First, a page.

I walked slowly through the bazaar.
In my short career as a thief, I had made a study 
of men’s faces when they had lost their goods. The 
greedy man showed fear; the rich man showed anger; 
the poor man showed acceptance. But I knew that 
Anil’s face, when he discovered the theft, would show 
only a touch of sadness. Not for the loss of money. 
I found myself in the maidan and sat down on a 
bench. The night was chilly — it was early November 
— and a light drizzle added to my discomfort. Soon it 
was raining quite heavily. My shirt and pyjamas stuck 
to my skin, and a cold wind blew the rain across my 
I went back to the bazaar and sat down in the 
shelter of the clock tower. The clock showed midnight. 
I felt for the notes. They were damp from the rain.
Anil’s money. In the morning he would probably 
have given me two or three rupees to go to the cinema, 
but now I had it all. I couldn’t cook his meals, run to 
the bazaar or learn to write whole sentences any more.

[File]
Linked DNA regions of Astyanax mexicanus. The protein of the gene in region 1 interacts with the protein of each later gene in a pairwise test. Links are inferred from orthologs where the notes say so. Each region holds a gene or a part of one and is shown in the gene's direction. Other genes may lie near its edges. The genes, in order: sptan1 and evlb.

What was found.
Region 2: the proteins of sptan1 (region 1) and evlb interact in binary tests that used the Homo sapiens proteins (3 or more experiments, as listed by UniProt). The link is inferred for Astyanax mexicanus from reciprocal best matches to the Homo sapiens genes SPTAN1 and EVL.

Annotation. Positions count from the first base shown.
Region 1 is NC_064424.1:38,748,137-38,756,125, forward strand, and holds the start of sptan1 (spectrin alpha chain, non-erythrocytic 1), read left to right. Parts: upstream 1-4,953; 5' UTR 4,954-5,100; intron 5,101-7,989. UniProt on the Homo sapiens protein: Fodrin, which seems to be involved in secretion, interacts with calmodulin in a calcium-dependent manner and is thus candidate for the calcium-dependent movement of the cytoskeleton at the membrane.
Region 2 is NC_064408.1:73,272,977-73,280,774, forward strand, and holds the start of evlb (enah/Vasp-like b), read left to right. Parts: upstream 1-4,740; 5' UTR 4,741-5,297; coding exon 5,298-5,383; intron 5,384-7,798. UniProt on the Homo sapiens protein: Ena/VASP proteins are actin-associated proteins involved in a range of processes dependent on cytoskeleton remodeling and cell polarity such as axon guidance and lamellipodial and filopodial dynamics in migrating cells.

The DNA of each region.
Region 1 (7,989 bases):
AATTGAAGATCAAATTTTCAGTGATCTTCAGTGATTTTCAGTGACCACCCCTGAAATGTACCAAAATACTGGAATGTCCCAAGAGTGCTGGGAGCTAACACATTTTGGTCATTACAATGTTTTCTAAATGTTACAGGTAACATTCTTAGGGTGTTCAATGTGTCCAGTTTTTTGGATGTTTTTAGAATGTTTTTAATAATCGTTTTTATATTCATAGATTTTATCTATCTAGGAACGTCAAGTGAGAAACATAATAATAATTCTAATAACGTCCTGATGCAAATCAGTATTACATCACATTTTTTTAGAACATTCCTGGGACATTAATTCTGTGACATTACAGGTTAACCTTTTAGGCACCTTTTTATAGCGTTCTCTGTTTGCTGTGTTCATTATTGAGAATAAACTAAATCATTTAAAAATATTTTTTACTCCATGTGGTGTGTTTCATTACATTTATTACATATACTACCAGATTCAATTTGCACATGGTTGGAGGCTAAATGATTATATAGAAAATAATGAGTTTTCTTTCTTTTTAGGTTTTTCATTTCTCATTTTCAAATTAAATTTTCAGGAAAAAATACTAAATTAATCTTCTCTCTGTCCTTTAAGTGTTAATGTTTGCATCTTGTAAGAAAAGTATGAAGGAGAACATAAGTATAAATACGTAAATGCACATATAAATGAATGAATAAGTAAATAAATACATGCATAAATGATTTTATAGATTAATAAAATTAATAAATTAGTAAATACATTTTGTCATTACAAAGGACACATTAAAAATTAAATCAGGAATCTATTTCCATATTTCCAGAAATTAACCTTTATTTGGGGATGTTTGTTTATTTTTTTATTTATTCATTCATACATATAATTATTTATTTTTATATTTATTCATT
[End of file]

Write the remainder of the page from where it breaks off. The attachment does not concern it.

I had forgotten about them in the excitement of the 
theft. Whole sentences, I knew, could one day bring 
me more than a few hundred rupees. It was a simple 
matter to steal — and sometimes just as simple to 
be caught. But to be a really big man, a clever and 
respected man, was something else. I should go back to 
Anil, I told myself, if only to learn to read and write.
I hurried back to the room feeling very nervous, for 
it is much easier to steal something than to return it 
undetected. I opened the door quietly, then stood in the 
doorway, in clouded moonlight. Anil was still asleep. 
I crept to the head of the bed, and my hand came up 
with the notes. I felt his breath on my hand. I remained 
still for a minute. Then my hand found the edge of the 
mattress, and slipped under it with the notes.
I awoke late next morning to find that Anil had 
already made the tea. He stretched out his hand towards 
me. There was a fifty-rupee note between his fingers. 
My heart sank. I thought I had been discovered.
“I made some money yesterday,” he explained. 
“Now you’ll be paid regularly.”
My spirits rose. But when I took the note, I saw 
it was still wet from the night’s rain.
“Today we’ll start writing sentences,” he said.
He knew. But neither his lips nor his eyes showed 
anything. I smiled at Anil in my most appealing way. 
And the smile came by itself, without any effort.
- Ruskin Bond